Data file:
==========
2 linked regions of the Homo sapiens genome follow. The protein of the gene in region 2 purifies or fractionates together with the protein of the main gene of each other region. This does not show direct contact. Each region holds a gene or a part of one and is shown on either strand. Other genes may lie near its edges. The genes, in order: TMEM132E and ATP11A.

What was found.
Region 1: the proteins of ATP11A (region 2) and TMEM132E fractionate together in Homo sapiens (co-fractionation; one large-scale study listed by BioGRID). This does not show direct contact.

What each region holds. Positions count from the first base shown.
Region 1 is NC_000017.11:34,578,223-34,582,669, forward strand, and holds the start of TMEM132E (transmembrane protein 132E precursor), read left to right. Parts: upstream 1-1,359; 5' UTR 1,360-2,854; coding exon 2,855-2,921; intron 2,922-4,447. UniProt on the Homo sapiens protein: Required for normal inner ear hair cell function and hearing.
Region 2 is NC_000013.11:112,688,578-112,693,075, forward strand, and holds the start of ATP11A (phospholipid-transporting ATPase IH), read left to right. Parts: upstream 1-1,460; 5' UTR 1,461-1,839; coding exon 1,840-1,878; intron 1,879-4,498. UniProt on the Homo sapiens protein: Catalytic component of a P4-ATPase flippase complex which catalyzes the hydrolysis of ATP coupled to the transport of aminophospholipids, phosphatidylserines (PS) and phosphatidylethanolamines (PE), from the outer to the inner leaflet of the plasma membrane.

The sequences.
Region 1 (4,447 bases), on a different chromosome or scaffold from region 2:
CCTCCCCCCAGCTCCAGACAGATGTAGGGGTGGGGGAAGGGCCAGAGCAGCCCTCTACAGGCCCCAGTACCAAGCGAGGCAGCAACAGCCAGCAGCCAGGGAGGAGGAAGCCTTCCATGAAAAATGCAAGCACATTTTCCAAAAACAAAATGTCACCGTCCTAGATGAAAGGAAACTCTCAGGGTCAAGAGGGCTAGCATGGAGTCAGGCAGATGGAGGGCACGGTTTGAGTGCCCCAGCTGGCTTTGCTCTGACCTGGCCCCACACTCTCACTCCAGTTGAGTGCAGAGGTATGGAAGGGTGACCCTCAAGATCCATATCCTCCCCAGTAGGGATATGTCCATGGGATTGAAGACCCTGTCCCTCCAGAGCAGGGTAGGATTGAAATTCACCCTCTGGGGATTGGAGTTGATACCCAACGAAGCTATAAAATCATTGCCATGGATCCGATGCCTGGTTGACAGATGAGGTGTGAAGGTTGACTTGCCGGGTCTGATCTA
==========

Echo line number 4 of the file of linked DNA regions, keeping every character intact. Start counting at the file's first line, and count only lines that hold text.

What each region holds. Positions count from the first base shown.